They might not have 76 trombones or 110 cornets, but the Pickerington High School Central marching band has something only a handful of other bands in the nation can claim -- an invitation to the 2009 Macy's Thanksgiving Day Parade.

They might not have 76 trombones or 110 cornets, but the Pickerington High School Central marching band has something only a handful of other bands in the nation can claim -- an invitation to the 2009 Macy's Thanksgiving Day Parade.

Macy's officials visited the school last week to make the surprise announcement, an event that brought the school's director of bands to tears.

"I sort of lost it when we found out," band director Mike Sewell said. "It was just a neat thing, especially since it was the fourth time and nobody has done that."

The last time the school participated was in 2001 when the parade celebrated its 75th anniversary. Only 11 high school bands from across the nation are invited to participate each year.

While the application process -- completed nearly 18 months ago -- is grueling, Sewell said the real hard work for the band and him is just beginning.

Sewell said he is now trying to pin down hotel reservations and secure transportation. Finding a bus company willing to lock in a rate a year and a half out has not been easy, he said.

"Who knows what the price of gas will be then?"

Once he has those details and an itinerary worked out, students will be responsible for raising their share of the trip's cost. While that amount is still unknown, Sewell said the band traveled to New York City last year for the National Veterans Day Parade at a cost of about $600 per student.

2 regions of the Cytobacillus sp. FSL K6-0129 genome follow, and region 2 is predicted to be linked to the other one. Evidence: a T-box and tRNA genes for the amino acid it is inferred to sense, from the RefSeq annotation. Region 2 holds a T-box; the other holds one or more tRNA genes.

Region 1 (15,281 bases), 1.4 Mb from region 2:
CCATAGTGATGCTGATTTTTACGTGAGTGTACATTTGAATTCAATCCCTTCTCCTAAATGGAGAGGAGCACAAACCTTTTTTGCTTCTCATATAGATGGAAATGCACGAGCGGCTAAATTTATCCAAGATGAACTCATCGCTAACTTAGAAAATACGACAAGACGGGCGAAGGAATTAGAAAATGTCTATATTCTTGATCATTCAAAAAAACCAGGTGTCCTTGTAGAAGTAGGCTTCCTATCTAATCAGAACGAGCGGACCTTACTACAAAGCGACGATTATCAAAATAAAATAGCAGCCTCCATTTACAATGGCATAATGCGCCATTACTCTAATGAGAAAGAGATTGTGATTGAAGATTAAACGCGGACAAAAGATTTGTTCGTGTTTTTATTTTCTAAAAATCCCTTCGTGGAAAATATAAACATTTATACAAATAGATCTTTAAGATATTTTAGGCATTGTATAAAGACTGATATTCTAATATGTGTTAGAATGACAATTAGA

"It should be close to that," he said.

After he finishes working out the band's music and routines for next football season, Sewell said he will get to work on music for the parade and a 1.5-minute routine to perform at the parade.

"You're supposed to do something really special and visual and it's hard to do," he said. "We'll work on that next summer. I haven't even started thinking about it yet."

One of the hardest things by far, Sewell said, is knowing that the juniors and seniors now in the band won't be around to make the trip to New York.

"I have some kids who are juniors who aren't real pleased," he said. "But you don't get an invitation every year and once you get it, you can't turn it down. We'll do something special for the seniors that year, but it's hard for them and some of the parents are really upset about it."

While the response to the news of the invitation at the high school was exuberant, Sewell said the response from the junior high school band members was a bit more subdued.

"They are all just as excited as you can imagine," he said. "They don't know quite what to make of it yet."

Sewell said he will try to convey to the incoming band members that it was the hard work by those who preceded them that made the trip a possible.

"As I told the kids, it's a very reflective thing," he said. "It's an opportunity for kids to learn about paying it ahead and that they have a responsibility to maintain the legacy of the people before them."

msegaloff@thisweeknews.com